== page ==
Why Louis Riddick makes sense as the next Falcons GM

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The Falcons are now searching for both a new general manager and head coach for the first time since 2008 after Arthur Blank fired Jim Mora and Rich McKay. Following the 2007 season, Blank hired the Patriots director of college scouting, Dimitroff, before hiring the Jaguars defensive coordinator, Mike Smith. Thomas Dimitroff worked with two head coaches during his time in Atlanta, Smith and Dan Quinn. It is unusual to hire a head coach before a general manager, but it has been done in the past. I, for one, believe Blank will stick to the traditional manner of replacing a head coach and general manager. With that being said, the inevitable general manager would be included in head coaching discussions.

This will be the third time I have written a piece about hiring Louis Riddick. After the week one loss to Seattle, I wrote an overreaction piece highlighting potential head coaches and general managers. Then again, after the news broke of Thomas Dimitroff being fired, I talked about him in a more extensive general manager candidates article. We will now take an even further look at my darkhorse candidate to become the next Falcons general manager.

Louis Riddick not only has an incredible eye for talent but also regularly receives praise for his character and judgment from former and current players, scouts, and executives. I believe Riddick is right to fill the vacant general manager position predicated on the head coaching decision alone; the rest is a bonus. This might be an unpopular opinion among Falcon fans. Still, I believe the right combination for Atlanta is obviously Louis Riddick as GM, but where I am in the minority is at head coach. Chase Irle wrote in detail why Joe Brady deserves more acknowledgment as a head coach candidate. 

Although I think Joe Brady is the right decision for the head coaching position, Riddick will surely get his guy regardless of what anyone thinks. This is exactly why I think he is perfect for the job; he is decisive and committed in his thinking but remains open to discussion. Riddick is outspoken on Twitter, most recently supporting Eric Bieniemy’s elevator speech. Obviously, Bieniemy is a much more experienced coach than Brady, and if Riddick put his weight behind Bieniemy as a candidate, then I would support him.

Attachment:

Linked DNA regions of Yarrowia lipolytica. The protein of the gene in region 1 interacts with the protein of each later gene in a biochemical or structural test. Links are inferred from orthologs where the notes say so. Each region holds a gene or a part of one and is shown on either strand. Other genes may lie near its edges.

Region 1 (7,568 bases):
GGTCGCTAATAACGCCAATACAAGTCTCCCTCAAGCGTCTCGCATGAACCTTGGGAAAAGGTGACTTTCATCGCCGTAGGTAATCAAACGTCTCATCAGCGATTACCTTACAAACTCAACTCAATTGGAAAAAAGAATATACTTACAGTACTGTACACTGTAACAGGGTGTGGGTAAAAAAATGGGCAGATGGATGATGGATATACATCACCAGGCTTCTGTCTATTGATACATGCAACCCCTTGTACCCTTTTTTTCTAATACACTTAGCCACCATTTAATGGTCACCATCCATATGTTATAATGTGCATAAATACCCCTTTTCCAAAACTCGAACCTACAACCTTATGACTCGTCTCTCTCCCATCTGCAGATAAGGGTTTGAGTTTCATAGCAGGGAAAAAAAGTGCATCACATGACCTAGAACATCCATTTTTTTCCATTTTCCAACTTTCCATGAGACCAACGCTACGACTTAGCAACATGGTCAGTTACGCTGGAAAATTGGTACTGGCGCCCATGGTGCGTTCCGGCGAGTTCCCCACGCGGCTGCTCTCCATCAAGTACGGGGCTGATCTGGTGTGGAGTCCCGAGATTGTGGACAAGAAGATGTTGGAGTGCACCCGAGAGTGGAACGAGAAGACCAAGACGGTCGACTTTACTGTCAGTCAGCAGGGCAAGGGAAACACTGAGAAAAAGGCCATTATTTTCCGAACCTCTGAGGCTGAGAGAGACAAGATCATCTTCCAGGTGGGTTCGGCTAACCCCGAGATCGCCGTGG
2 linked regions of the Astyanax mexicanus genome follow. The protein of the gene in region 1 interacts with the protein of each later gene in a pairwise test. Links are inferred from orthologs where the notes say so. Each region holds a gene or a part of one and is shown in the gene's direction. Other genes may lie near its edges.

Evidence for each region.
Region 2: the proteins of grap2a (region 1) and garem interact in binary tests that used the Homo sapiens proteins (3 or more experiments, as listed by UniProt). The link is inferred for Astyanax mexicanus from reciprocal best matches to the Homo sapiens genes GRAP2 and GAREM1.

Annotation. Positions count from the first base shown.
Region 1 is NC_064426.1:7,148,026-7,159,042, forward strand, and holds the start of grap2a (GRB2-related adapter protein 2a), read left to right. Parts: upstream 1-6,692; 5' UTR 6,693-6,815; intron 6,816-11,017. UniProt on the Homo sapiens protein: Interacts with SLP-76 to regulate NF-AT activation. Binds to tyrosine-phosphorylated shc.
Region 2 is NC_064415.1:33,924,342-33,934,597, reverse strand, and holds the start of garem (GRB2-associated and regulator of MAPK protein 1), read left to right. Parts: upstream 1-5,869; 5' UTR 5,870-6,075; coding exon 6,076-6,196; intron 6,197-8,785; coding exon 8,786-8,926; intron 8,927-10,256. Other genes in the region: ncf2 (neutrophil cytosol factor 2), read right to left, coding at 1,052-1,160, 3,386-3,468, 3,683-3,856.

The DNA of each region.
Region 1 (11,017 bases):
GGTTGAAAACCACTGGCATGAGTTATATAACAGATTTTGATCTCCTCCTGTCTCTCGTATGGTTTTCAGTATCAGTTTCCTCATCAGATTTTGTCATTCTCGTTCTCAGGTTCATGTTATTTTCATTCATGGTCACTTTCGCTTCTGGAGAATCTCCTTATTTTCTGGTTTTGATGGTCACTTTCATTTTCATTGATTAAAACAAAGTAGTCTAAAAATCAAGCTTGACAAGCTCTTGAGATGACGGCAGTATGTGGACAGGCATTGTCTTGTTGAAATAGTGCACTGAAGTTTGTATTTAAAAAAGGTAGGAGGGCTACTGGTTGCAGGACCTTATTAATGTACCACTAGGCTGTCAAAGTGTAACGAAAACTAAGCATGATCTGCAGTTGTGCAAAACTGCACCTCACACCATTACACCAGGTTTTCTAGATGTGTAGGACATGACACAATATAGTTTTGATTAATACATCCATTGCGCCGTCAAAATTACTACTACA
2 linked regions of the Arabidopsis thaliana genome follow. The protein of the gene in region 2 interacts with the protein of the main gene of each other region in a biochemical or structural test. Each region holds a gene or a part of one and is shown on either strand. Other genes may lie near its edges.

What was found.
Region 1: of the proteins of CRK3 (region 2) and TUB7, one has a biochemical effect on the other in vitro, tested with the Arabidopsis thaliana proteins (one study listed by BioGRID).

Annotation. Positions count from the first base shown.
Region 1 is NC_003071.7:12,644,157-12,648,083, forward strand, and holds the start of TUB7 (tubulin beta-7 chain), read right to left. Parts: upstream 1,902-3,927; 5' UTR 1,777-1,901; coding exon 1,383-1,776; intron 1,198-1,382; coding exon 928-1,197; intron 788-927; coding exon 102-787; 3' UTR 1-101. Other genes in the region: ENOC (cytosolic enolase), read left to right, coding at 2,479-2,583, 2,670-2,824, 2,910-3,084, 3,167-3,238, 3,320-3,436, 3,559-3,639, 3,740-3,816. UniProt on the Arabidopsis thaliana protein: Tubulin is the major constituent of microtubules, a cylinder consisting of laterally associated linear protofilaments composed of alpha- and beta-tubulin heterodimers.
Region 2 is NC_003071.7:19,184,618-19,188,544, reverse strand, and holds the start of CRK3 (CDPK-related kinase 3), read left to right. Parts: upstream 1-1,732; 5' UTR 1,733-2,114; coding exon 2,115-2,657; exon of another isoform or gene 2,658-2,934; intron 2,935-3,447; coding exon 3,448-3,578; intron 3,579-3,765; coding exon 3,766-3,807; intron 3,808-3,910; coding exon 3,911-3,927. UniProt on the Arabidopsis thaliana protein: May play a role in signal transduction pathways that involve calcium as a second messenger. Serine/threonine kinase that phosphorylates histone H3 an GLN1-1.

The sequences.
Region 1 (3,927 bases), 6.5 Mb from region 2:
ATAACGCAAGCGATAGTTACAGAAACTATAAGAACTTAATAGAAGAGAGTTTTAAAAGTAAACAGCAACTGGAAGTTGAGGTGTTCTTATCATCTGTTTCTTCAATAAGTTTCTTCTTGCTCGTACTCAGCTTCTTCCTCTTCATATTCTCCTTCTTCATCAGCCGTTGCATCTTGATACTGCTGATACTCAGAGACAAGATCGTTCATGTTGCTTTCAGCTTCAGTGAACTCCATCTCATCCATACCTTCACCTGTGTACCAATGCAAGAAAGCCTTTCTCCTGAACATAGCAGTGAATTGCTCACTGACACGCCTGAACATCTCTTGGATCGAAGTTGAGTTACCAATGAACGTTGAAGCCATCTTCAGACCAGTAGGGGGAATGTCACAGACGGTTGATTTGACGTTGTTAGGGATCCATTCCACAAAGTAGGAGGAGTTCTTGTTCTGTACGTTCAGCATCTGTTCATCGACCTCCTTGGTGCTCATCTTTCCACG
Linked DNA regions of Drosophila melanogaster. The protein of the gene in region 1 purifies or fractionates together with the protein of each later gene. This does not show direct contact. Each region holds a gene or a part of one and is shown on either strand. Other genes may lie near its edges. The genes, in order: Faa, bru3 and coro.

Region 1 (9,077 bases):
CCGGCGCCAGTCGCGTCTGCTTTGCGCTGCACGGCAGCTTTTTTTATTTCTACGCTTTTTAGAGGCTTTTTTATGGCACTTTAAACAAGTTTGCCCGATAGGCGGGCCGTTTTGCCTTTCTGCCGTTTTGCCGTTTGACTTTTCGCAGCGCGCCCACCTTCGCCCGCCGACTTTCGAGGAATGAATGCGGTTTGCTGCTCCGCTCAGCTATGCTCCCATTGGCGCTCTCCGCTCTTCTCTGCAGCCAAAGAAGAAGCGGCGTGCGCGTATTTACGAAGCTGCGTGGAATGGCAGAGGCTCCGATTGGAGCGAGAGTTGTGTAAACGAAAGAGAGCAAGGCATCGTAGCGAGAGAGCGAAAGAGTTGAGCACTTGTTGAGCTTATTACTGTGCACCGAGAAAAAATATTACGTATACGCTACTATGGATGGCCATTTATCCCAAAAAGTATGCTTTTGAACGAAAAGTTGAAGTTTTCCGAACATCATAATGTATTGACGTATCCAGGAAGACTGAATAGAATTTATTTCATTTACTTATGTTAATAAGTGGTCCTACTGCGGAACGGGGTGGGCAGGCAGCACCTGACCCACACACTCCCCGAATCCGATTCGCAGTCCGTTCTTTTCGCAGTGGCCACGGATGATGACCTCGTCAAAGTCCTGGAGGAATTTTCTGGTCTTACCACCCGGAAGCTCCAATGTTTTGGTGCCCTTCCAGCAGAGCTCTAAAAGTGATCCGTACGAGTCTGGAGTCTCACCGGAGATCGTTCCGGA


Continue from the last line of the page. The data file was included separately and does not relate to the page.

As stated before, my vote is for Riddick because I trust him to make the head coaching decision. But his impressive background of playing and scouting in the NFL is another promising reason to make the hire. 

A ninth-round draft choice of the San Francisco 49ers in the 1991 NFL draft, Riddick played seven NFL seasons at safety. His career included stints with the Atlanta Falcons (1992 and 1996), Cleveland Browns (1993-95), and Oakland Raiders (1998). Due to this experience, he will be better off communicating and understanding players than someone who has not played in the league. He understands the psyche and commitment it takes to be a professional football player, giving him valuable insights when evaluating personnel.

Louis Riddick spent time in Washington and Philadelphia as a member of each club’s pro scouting department. From 2001-2004, he was a scout until promoted in 2005 to the director of pro personnel, where he served until 2007. He climbed ranks similarly in Philadelphia, starting as a pro scout in 2008. Then, after two promotions, he found himself again labeled as the director of pro personnel but this time for the Eagles. His responsibilities included but were not limited to evaluating current NFL players and other professional football leagues (CFL, AFL, etc). His expertise in assessing professional players could be beneficial for a team like the Falcons who have the foundation pieces in place but need role players. This does not imply Riddick did not scout at the collegiate level because he absolutely did, contrary to what his job title would suggest.

Here are just a few transactions that turned out well over the years when Riddick was a member of the pro personnel departments.

Washington Football Team:

2002-Bruce Smith, nine sacks at 39 years old

2003-Laveranues Coles (Pro Bowl)